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Health Care

About Domestic Violence

Domestic Violence is a public health issue.

According to Dr. Campbell at Johns Hopkins University (2004), 44% of women murdered by an intimate partner visited an emergency room in the preceding two years. The health care setting offers a unique opportunity and responsibility to identify victims of domestic violence through screening and education, documentation, and intervention. Medical practitioners are often the first, and sometimes the only, professionals to whom a victim of abuse turns to for help (Family Violence Prevention Fund, 2003).

According to the American Medical Association, battered patients often present with repeated injuries, medical complaints, and mental health problems, all of which results from living in an abusive situation. Domestic violence results in many adverse health consequences, some of which may include: acute injuries death, increased hospital care utilization, and chronic pain. Maryland Hospital-based Domestic Violence Programs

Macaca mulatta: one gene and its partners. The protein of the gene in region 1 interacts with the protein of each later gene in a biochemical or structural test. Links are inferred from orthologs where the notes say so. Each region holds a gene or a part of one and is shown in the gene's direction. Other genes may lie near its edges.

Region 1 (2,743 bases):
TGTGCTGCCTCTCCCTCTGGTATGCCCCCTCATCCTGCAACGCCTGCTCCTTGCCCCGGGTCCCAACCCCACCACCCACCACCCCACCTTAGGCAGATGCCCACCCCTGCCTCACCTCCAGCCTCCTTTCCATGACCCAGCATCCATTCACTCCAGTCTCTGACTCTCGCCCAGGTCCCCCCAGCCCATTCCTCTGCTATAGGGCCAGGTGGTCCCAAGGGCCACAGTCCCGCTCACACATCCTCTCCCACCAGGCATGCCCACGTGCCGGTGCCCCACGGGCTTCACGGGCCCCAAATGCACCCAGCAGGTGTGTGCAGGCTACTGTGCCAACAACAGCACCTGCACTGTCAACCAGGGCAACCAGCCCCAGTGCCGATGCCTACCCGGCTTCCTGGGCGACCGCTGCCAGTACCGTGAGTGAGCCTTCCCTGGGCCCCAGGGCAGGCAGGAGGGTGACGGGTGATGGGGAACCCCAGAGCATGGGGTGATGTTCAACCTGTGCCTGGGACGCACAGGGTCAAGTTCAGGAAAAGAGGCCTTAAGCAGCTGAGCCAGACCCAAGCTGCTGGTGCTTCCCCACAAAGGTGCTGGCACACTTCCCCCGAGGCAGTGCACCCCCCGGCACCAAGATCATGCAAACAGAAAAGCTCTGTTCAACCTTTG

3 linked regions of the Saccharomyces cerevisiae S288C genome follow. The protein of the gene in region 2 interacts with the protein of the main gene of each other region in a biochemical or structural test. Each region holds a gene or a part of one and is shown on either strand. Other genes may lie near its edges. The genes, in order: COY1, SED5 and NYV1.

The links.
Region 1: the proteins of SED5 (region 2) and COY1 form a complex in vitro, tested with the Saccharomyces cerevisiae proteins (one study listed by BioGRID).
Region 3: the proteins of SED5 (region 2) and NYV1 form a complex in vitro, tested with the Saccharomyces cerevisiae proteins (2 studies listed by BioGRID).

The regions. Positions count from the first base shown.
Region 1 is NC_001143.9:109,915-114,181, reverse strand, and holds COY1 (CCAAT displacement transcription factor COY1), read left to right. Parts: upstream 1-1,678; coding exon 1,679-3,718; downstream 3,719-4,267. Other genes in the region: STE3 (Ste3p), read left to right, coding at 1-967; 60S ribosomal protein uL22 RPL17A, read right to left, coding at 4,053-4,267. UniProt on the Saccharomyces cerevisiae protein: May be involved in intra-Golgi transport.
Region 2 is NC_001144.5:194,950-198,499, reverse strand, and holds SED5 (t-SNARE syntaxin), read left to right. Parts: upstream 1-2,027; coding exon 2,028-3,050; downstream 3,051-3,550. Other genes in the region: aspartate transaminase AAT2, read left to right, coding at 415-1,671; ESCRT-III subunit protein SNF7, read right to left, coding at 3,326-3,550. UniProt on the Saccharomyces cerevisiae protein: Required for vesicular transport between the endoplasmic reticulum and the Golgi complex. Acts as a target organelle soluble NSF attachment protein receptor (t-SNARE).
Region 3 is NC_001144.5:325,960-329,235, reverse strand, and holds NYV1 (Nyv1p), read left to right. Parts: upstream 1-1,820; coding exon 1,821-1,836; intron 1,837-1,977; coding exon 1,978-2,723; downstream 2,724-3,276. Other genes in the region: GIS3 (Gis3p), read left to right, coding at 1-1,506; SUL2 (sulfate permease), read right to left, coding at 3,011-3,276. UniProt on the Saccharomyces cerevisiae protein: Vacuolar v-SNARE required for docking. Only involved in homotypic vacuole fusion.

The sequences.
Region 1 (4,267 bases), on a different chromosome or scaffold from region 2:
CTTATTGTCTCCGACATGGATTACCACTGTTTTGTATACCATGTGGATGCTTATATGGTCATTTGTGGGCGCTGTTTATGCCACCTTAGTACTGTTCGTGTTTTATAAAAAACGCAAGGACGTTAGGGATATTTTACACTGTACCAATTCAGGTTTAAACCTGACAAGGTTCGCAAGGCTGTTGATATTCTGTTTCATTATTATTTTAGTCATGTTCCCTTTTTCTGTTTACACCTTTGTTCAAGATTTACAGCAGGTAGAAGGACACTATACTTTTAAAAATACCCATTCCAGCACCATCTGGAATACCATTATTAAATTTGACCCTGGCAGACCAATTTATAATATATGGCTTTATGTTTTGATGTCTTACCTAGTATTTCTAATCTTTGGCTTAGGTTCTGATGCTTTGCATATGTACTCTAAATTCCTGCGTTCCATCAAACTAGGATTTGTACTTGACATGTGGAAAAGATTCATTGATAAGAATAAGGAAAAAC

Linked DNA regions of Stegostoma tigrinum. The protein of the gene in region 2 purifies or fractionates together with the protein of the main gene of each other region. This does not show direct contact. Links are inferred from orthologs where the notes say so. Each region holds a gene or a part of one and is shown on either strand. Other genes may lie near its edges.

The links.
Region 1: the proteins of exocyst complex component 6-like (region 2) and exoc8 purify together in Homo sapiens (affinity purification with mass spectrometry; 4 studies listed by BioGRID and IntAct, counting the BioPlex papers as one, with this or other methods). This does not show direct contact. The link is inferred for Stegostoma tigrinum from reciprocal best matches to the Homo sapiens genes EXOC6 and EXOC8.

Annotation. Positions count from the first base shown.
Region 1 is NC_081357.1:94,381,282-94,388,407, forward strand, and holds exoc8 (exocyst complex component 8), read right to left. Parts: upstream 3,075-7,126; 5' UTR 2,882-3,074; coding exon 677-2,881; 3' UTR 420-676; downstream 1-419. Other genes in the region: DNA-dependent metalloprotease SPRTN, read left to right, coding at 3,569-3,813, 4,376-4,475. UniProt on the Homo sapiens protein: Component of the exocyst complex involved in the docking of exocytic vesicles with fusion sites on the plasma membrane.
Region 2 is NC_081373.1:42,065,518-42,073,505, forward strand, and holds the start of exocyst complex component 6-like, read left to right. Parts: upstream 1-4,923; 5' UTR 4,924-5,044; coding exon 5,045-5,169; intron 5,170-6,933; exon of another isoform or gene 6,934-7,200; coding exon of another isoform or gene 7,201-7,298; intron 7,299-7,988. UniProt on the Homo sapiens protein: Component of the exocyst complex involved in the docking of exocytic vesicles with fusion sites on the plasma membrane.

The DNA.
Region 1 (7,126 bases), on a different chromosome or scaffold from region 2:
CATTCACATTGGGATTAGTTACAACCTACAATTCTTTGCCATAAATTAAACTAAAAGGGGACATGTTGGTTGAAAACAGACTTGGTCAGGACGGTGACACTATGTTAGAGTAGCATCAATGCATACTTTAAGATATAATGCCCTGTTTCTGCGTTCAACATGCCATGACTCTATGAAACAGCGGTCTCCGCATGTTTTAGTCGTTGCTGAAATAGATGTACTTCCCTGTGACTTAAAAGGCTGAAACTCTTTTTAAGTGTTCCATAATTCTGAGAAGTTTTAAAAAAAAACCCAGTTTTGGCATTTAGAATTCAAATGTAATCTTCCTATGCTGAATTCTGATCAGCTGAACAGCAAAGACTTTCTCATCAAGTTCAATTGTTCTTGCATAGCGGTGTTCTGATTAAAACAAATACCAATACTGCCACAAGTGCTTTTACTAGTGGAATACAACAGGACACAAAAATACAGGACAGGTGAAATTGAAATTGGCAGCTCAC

The Maryland Health Care Coalition Against Domestic Violence was created in 1988 to provide leadership within the health care community in promoting a proactive and effective response to domestic violence through screening, identification, education, intervention and treatment for domestic violence victims. The Coalition provides training and education for health care professionals statewide through quarterly seminars, newsletters, brochures and materials. For a list of brochures available, please click here.

MD Hospital-based DV Programs

Prepare Your Health Care Facility

  • Contact local DV services prior to seeing any victim to learn what service they offer
  • Have brochures and other materials available to place in waiting room, bathrooms, and patient exam rooms
  • Offer phone to call a local domestic violence program (Get Help Now) and create safety plan
  • Schedule a follow-up appointment with your patient
  • Educate your office staff (Health Care Training)